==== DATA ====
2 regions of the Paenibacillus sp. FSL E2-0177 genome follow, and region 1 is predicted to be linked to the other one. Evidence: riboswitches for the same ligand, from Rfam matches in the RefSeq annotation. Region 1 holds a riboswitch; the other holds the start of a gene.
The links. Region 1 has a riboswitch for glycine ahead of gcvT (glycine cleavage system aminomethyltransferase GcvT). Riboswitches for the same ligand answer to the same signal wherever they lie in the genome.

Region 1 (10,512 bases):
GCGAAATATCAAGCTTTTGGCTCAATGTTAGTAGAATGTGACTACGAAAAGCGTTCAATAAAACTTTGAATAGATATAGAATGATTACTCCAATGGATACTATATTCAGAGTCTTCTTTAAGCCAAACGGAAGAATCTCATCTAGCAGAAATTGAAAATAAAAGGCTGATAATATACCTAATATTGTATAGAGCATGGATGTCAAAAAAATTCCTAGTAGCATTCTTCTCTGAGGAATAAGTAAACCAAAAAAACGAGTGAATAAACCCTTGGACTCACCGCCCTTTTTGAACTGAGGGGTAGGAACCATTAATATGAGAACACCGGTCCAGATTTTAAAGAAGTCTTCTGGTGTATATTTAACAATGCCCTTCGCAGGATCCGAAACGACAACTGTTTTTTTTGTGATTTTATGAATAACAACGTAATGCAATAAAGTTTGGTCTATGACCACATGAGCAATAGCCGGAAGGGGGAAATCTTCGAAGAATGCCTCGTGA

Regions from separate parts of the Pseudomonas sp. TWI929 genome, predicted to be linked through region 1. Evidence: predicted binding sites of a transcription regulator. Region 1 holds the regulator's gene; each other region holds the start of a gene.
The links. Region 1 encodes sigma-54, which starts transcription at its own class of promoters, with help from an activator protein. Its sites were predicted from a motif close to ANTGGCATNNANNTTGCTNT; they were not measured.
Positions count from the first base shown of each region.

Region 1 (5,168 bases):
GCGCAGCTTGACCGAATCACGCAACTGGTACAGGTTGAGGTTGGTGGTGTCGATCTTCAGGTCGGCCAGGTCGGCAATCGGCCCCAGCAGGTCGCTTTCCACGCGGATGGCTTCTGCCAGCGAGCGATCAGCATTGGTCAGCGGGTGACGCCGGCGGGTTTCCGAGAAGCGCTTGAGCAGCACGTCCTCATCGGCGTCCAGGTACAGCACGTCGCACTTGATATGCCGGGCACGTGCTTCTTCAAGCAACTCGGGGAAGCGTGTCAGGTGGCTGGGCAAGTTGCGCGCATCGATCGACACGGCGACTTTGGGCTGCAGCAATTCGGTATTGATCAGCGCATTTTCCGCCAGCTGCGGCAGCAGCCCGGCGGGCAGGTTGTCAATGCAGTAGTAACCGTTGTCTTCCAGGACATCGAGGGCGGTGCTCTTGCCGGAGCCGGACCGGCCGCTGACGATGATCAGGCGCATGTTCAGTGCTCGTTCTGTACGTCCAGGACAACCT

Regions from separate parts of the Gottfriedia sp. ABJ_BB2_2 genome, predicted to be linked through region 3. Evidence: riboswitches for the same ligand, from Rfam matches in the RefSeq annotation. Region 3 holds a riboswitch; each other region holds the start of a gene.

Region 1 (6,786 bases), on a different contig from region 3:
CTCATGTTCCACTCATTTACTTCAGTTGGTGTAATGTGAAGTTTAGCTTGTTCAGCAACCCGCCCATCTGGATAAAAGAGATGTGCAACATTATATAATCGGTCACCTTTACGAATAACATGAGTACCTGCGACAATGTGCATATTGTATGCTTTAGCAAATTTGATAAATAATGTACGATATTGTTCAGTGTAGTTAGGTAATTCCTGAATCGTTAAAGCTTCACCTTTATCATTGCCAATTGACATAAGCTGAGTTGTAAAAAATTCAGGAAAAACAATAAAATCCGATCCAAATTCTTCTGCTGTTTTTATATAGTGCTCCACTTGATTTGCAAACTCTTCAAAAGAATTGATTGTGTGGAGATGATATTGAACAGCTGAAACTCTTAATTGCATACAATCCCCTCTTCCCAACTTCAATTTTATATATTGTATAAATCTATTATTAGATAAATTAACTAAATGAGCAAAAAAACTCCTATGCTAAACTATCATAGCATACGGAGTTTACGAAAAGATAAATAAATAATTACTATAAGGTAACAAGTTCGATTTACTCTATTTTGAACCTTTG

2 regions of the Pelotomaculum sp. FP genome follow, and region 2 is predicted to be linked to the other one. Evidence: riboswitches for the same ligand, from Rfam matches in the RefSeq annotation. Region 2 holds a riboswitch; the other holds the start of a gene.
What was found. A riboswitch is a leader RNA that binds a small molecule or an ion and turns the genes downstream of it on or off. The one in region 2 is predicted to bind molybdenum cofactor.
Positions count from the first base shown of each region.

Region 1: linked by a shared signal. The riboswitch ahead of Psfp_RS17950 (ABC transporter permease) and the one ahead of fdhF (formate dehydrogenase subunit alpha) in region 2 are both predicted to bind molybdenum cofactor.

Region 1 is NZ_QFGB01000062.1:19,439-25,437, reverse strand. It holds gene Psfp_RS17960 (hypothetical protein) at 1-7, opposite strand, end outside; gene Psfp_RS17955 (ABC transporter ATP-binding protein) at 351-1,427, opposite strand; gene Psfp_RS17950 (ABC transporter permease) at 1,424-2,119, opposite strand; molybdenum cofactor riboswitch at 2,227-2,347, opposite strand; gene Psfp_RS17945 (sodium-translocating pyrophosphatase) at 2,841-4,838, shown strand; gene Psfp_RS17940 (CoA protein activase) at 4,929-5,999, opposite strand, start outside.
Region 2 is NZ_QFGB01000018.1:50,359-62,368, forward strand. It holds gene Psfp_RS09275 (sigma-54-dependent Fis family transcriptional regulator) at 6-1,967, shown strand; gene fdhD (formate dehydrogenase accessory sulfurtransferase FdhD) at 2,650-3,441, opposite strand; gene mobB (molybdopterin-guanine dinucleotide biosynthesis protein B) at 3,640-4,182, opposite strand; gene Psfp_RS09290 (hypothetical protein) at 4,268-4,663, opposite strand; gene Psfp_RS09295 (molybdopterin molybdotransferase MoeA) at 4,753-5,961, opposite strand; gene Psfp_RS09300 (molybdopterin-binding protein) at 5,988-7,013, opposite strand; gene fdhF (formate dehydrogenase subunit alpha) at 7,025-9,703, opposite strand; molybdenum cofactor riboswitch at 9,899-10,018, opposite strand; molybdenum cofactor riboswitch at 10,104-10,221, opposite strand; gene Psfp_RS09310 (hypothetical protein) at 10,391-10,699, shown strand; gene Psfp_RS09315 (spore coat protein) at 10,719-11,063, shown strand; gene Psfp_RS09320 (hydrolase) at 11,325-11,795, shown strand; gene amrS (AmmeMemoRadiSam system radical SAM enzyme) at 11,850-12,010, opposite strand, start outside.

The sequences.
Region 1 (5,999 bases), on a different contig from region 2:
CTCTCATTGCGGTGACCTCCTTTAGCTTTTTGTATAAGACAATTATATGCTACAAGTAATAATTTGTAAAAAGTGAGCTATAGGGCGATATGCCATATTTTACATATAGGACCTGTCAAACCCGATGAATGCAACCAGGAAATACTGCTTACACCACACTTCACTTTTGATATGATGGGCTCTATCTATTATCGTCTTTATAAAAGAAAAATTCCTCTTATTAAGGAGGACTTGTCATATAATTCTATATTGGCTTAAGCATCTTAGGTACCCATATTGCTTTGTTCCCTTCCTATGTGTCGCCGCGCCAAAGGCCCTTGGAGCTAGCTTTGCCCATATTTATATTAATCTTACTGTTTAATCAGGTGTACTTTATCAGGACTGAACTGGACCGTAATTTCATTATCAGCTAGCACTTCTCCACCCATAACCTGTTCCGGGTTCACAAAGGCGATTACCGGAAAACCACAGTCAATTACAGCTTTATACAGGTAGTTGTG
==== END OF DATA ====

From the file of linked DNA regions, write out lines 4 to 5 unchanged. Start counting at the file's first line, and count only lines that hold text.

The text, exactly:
GCGAAATATCAAGCTTTTGGCTCAATGTTAGTAGAATGTGACTACGAAAAGCGTTCAATAAAACTTTGAATAGATATAGAATGATTACTCCAATGGATACTATATTCAGAGTCTTCTTTAAGCCAAACGGAAGAATCTCATCTAGCAGAAATTGAAAATAAAAGGCTGATAATATACCTAATATTGTATAGAGCATGGATGTCAAAAAAATTCCTAGTAGCATTCTTCTCTGAGGAATAAGTAAACCAAAAAAACGAGTGAATAAACCCTTGGACTCACCGCCCTTTTTGAACTGAGGGGTAGGAACCATTAATATGAGAACACCGGTCCAGATTTTAAAGAAGTCTTCTGGTGTATATTTAACAATGCCCTTCGCAGGATCCGAAACGACAACTGTTTTTTTTGTGATTTTATGAATAACAACGTAATGCAATAAAGTTTGGTCTATGACCACATGAGCAATAGCCGGAAGGGGGAAATCTTCGAAGAATGCCTCGTGA

Regions from separate parts of the Pseudomonas sp. TWI929 genome, predicted to be linked through region 1. Evidence: predicted binding sites of a transcription regulator. Region 1 holds the regulator's gene; each other region holds the start of a gene.